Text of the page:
Champion v. Ames
An Element Confessedly Injurious To The Public Morals
Champion argued that the carrying of lottery tickets from one state to another state by an express company engaged in carrying freight and packages from state to state, although the tickets may be contained in a box, did not constitute commerce among the states within the meaning of the Constitution. Article 1, section 8, clause 3 of the Constitution gives Congress the power "to regulate commerce with foreign nations, and among the several states, and with the Indian tribes."
The government argued that express companies, when in the business of transportation from one state to another, are instrumentalities of commerce among the states. The government also argued that carrying lottery tickets from one state to another is commerce which Congress may regulate and that Congress may make such an activity an offense.
Justice Harlan I, writing for the majority, defined commerce as "commercial intercourse between nations and parts of nations in all its branches." The word "among" in the Commerce Clause referred to those internal concerns that affect the states generally, but not to those which are completely within a particular state. The Court defined "power" as the power to regulate or to prescribe the rule by which commerce is to be governed. In Hanley v. Kansas City Southern R. Co. (1903) the Court said that transportation for others, as an independent business, is commerce, whether or not the goods are sold after delivery. Prior cases showed that commerce among the states embraced navigation, intercourse, communication, traffic, the transit of persons, and the transmission of messages by telegraph. The prior cases also showed that the power of Congress to regulate commerce was plenary, complete in itself, and could be exerted by Congress to its utmost extent, subject only to the limits the Constitution places on it. "In determining the character of the regulations to be adopted, Congress has a large discretion which is not to be controlled by the courts, simply because, in their opinion, such regulations may not be the best or most effective that could be employed."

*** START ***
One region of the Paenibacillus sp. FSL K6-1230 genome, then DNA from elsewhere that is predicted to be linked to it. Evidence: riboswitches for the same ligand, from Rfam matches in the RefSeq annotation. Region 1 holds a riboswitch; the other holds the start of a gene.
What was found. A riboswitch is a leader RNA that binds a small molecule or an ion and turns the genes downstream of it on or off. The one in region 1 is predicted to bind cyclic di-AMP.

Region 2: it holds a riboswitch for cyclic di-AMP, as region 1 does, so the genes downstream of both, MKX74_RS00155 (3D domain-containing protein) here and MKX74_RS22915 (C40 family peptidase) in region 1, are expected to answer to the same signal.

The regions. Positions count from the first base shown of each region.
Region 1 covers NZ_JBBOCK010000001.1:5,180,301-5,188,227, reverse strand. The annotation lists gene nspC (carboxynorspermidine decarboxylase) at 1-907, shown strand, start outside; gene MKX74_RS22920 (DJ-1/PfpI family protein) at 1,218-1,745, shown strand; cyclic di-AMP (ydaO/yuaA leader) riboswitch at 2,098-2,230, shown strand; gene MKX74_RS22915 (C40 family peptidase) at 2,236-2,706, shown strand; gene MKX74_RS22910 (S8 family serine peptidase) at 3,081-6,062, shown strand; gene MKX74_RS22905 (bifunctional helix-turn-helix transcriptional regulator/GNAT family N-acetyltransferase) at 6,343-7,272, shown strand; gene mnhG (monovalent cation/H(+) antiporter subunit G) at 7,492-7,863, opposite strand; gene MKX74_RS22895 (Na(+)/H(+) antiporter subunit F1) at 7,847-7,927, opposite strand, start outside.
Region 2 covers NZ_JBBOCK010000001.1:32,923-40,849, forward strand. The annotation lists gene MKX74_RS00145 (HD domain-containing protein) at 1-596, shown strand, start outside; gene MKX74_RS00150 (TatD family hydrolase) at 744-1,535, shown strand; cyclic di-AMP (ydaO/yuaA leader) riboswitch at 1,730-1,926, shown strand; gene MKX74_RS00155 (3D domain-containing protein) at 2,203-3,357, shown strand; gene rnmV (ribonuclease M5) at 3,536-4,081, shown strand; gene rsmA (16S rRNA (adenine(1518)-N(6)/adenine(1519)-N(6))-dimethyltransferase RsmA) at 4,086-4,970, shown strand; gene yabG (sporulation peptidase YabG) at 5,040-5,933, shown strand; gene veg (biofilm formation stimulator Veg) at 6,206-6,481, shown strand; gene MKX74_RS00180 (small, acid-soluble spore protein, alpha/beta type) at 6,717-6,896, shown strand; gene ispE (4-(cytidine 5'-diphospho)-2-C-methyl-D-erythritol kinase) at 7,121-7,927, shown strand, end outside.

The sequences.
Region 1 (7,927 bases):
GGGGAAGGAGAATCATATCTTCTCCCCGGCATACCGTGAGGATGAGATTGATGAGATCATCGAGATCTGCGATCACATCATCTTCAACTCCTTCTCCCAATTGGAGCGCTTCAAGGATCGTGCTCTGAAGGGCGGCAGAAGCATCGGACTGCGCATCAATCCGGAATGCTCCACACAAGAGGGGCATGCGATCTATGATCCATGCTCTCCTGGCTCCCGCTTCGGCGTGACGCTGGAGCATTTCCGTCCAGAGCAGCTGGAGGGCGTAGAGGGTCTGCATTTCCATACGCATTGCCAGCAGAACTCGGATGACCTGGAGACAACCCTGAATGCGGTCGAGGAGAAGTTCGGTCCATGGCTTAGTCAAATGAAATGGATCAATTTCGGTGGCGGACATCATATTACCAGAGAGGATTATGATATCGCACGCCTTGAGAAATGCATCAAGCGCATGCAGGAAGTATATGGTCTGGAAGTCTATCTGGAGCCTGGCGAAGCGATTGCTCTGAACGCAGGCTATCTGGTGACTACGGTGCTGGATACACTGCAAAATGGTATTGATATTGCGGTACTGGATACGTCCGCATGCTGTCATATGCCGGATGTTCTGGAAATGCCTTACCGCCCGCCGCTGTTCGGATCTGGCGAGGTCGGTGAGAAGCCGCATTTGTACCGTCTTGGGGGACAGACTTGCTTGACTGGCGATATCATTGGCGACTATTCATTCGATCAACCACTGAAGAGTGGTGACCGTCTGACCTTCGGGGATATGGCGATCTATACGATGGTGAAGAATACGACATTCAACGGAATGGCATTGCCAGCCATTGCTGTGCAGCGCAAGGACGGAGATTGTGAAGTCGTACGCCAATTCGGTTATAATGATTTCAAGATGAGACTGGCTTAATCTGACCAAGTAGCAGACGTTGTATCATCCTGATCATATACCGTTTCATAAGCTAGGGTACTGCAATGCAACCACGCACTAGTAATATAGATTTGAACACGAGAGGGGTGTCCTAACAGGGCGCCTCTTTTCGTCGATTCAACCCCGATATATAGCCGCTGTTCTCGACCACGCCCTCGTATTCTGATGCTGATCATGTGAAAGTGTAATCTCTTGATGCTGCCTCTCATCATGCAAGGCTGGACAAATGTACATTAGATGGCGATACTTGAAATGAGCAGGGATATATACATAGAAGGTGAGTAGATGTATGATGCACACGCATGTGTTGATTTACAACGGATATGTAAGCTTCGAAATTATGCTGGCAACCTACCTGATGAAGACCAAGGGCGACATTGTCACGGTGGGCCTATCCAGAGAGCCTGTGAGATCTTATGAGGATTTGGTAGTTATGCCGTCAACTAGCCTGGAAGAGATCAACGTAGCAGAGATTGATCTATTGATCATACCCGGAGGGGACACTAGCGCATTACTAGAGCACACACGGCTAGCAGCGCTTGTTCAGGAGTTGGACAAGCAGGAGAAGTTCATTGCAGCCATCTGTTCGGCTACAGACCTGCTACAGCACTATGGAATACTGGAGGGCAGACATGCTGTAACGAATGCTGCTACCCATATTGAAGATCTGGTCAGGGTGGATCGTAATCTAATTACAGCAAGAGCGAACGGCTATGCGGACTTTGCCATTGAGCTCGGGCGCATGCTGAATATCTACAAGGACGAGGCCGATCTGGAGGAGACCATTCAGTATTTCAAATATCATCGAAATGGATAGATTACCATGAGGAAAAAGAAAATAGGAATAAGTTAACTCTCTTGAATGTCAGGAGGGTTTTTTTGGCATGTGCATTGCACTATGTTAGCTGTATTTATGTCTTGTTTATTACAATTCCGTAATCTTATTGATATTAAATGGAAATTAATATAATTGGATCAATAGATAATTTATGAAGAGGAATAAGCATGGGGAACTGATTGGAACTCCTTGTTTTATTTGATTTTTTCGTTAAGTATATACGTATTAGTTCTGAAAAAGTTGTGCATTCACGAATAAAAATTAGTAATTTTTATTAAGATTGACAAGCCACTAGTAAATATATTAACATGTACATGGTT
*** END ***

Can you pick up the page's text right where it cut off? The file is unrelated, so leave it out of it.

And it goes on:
It was argued that lottery tickets were not of any real value in themselves and therefore are not subjects of commerce. But the tickets had a monetary value in the market among those who chose to sell or buy lottery tickets. Therefore, because lottery tickets were subject to traffic, they were subjects of commerce. The regulation of the carriage of such tickets from state to state, at least by independent carriers, was a regulation of commerce among the several states.
Champion's counsel argued that the act did not in fact regulate the carrying of lottery tickets from state to state, but in effect prohibited such carrying, and Congress was given the authority to regulate, not to prohibit. The Court responded that the Constitution did not define a legitimate regulation of interstate commerce, but left to the discretion of Congress the means employed in executing that power. As long as the end was legitimate and within the scope of the Constitution, the means used were constitutional.
The Court noted that in determining whether regulation could sometimes take the form of prohibition, the nature of the interstate traffic could not be overlooked. In Phalen v. Virginia (1850) after observing that the suppression of nuisances injurious to public health or morality was among the most important duties of government, the Court said,